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A burning question: Why do I heat up soup in the microwave and then, wait up to five minutes for it to cool before I can eat it?

Gwendolyn2018 8 June 27

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Same reason we boil tea to make it hot, then add ice to make it cool, than add lemon to make it sour and then add sugar to make it sweet! Go figure! lol

Indeed, go figure!


I use the power level button. Usually start with, say 111, or 222 (always use same numbers in order to reduce pushing extra numbers) and then set the power level at 30%. Microwaves, on full often heats the surface first and the inside of the food is not done. Reducing the power warms things more evenly.


I don't know. Everytime I make my sock soup it turns out bad.

Do you wash the socks first? If so, don't--it's the dirt and sweat that provided the flavor.


You under estimated the power of electromagnetic radiation.

After decades of using microwaves, one would think I wouldn't do that . . .


You want to get it hot enough to kill any organisms.

I think that is part of it! I have been conditioned to cook food thoroughly.

@Gwendolyn2018 Cook it longer at lower power.

@JackPedigo what's the difference between doing that or heating for a shorter amount of time?

@Gwendolyn2018 The food cooks more slowly so that it can penetrate the insides.
"If using the power button just cycles the oven on and off, why not simply microwave food for less time on high power? Here’s why: Microwaves penetrate only the outer ¼ to 1 inch of food, and they can quickly superheat these regions. Running a microwave oven at lower power levels gives heat time to disperse away from the surface and toward the center, preventing the exterior from burning or drying out. This can be critical when heating solid foods you can’t stir (such as frozen foods or a block of lasagna); it also reduces the need to stir when heating/reheating liquids. " from []

@JackPedigo I don't even know how to set a lower power on my microwave.

@Gwendolyn2018 Sorry, different ovens have different systems. Do you have an owners manual? Look up the type on the internet. Mine is an older type and I first put in the time, 111, 222 or 333 then push power and hit 3 for 30%.

@JackPedigo I don't have the manual. If I am going to fiddle with dials, I might as well cook!

@Gwendolyn2018 At least microwaves won't burn the food (I think).

@JackPedigo not soup, but they can make some food tough if they are cooked too long!

@Gwendolyn2018 Which includes Pizza's

@JackPedigo my gas oven has not been operable for at least ten years and I don't get it fixed because I don't miss it. However, if I buy a frozen pizza (which is seldom) I defrost it in the microwave for a couple of minutes and then, brown it in a cast iron skillet. Works for me.

@Gwendolyn2018 We all (at least most) find ways that work for us. Defrost settings use lower power so as to not have the outside thawed but the insides still frozen. Just my observance and not to be mansplaining lol.


Don't cook it at full power, and stop it a few times to stir it. Works for me.

I would, but I tend to stick the container in the microwave and then, do something important for 3/4 minutes!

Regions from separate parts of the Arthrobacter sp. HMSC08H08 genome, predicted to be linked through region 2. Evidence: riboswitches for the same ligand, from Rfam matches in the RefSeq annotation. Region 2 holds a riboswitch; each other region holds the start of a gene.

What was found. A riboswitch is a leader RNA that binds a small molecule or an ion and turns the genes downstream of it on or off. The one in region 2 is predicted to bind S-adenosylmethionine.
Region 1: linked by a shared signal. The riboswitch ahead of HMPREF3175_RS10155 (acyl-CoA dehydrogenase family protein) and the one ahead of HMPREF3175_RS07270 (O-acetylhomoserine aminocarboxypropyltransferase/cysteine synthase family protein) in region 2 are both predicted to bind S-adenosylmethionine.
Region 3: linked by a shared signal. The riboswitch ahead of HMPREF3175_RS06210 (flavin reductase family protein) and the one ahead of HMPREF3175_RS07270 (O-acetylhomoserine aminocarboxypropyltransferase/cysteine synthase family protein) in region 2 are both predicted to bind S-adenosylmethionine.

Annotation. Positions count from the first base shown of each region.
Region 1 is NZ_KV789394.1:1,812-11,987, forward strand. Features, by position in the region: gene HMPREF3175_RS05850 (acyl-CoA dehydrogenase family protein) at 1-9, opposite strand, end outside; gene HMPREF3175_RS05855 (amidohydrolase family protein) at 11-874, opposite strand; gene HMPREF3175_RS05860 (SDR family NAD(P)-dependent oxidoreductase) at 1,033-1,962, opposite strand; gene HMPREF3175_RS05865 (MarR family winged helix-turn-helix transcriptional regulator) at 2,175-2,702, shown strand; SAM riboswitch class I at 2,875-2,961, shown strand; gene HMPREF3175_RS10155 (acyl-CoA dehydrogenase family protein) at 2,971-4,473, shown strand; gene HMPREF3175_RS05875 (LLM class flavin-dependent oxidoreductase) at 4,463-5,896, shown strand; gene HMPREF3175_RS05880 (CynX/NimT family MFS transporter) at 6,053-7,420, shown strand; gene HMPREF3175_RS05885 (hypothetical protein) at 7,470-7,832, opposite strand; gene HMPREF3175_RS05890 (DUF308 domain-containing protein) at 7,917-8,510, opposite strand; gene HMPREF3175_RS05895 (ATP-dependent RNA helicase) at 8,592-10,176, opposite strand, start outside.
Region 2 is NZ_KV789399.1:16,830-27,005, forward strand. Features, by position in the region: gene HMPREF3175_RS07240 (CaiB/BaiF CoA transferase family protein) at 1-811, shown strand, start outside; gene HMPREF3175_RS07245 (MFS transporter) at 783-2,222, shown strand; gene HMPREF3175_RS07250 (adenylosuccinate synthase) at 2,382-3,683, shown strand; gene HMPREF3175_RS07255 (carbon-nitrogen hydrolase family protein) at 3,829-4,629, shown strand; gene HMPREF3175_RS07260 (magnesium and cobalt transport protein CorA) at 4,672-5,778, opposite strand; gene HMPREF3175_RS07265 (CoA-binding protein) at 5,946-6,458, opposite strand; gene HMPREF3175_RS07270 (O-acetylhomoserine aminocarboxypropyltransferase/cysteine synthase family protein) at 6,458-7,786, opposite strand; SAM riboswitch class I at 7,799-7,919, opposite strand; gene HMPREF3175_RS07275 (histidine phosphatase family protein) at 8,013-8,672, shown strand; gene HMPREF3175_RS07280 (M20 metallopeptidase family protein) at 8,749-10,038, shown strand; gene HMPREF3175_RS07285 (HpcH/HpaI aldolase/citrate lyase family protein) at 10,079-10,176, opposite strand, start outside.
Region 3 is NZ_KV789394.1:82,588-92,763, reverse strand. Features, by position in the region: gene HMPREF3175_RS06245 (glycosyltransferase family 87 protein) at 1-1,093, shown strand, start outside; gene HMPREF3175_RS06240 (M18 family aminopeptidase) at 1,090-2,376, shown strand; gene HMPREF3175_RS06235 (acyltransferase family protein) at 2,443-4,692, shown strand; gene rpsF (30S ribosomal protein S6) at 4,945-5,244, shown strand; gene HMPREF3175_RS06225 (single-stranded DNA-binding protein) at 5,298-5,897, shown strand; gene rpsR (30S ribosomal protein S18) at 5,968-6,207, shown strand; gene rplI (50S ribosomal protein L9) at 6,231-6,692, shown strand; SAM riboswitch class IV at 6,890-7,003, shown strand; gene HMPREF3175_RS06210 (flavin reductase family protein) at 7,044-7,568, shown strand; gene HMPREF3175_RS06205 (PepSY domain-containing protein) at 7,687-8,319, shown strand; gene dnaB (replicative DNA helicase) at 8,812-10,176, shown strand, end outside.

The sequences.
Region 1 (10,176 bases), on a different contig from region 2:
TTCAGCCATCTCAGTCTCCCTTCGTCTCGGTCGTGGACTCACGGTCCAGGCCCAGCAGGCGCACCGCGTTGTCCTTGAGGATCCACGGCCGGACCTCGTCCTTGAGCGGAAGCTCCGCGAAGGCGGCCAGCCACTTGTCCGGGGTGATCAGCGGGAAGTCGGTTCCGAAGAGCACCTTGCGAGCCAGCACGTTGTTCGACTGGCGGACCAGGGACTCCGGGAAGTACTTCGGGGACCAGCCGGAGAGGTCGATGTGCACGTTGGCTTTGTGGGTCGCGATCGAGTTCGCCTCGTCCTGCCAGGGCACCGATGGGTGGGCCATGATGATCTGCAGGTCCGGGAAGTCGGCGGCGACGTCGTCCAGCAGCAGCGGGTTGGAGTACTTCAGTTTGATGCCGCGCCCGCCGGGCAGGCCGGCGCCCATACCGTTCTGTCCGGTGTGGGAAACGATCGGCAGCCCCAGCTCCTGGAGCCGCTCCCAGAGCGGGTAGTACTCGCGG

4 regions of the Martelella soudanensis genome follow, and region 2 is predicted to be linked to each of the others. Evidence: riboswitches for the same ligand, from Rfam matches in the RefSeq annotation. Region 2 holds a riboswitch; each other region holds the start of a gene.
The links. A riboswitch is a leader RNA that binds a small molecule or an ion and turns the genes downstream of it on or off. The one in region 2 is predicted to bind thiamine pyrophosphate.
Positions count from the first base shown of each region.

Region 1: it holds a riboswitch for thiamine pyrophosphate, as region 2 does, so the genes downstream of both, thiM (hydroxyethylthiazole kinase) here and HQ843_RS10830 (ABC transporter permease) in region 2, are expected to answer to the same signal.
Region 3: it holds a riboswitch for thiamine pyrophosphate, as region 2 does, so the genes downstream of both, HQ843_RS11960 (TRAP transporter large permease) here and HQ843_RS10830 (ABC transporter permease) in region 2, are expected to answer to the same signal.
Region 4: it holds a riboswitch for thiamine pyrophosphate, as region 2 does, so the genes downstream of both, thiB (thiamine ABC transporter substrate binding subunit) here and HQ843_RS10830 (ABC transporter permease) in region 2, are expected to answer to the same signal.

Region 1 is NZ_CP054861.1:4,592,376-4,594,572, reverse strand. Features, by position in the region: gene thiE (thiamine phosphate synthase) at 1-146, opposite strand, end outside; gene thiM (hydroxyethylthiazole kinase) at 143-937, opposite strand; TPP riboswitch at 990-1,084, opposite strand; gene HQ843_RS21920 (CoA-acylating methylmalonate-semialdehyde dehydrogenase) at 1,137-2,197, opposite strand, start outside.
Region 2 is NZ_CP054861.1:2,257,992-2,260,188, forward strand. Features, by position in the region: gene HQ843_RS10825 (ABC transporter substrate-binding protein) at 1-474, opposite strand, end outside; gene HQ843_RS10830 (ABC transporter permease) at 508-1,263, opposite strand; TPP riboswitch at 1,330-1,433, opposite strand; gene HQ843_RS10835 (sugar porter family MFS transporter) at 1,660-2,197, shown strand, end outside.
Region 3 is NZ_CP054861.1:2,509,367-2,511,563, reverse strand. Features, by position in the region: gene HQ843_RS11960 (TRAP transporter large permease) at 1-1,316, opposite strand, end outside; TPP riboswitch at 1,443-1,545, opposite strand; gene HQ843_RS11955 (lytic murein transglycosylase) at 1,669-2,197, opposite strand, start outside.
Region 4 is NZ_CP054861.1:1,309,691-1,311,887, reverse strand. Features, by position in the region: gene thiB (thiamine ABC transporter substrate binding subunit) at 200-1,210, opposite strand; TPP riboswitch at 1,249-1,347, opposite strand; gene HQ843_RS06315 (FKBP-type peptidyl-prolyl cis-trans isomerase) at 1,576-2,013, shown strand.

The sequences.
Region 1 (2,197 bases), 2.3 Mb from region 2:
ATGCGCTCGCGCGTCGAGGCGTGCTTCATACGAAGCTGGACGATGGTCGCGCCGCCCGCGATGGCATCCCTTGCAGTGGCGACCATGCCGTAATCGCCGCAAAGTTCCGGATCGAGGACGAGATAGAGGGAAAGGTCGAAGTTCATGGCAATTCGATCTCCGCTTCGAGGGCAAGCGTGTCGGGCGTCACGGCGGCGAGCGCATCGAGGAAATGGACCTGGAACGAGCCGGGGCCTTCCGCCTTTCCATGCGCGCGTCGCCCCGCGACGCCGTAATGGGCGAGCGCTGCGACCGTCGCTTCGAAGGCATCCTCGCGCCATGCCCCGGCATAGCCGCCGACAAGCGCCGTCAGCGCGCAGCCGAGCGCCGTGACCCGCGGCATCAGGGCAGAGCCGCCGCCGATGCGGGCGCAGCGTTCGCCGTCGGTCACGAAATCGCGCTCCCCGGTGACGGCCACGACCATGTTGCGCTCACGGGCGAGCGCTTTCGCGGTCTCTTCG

Unlike pizza, whose very purpose is to burn your mouth !

I bring pizza home, so it is cool when I get there!

@Gwendolyn2018 Apparently, you do not drive fast enough. If it is a long way home attach a rack to the top of your engine and place it there until you get home. I have heard that this works to cook a turkey on a long trip. Not sure it works.

@Gwendolyn2018 Cool pizza? It has no purpose.

@yvilletom I agree, but the closest Pizza Hut only has take out and I am too lazy to drive farther. However, I rarely eat it because of the high fat content.


Probably because you have cooked things in the microwave this way for a time, you like me want to get it hot and that is what you are supposed to do and then you let it cook so it does not burn your lips. I do the same thing. All that should be happening in the microwave is the water molecules are being excited, so they move faster, and the friction of this process heats the soup. I do not know about harming any of the various nutrients, as all that is happening is they are being heated. The same in principle is happening when you put the soup into a pan and heat it on the stove, it is just a different method. Radiation, if that is what you are worried about, here is nothing more than energy being added to the molecules of water so they will move faster and heat the soup. Works this was for everything.
Now there are microwaves that run on different energies, used in factories and such, that heat different molecules, this one can heat the plastic in trash and remove it from the rest of the garbage.

Hmmm . . . but once becoming aware of what I am doing, why continue?

@Gwendolyn2018 Because it is easy.

@dalefvictor wouldn't it be easier to nuke the soup for a less amount of time and not wait for it to cool down?

@Gwendolyn2018 Only if that is the way you want it.


It's the American way to heat food up to the point where most all nutrients are killed before eating it.

True, but I am sure the canning process kills the nutrients before I do.


Not a bad practice to pasteurize it.

I was thinking it might be a holdover from when I used to cook and wanted to make sure the food was safe.

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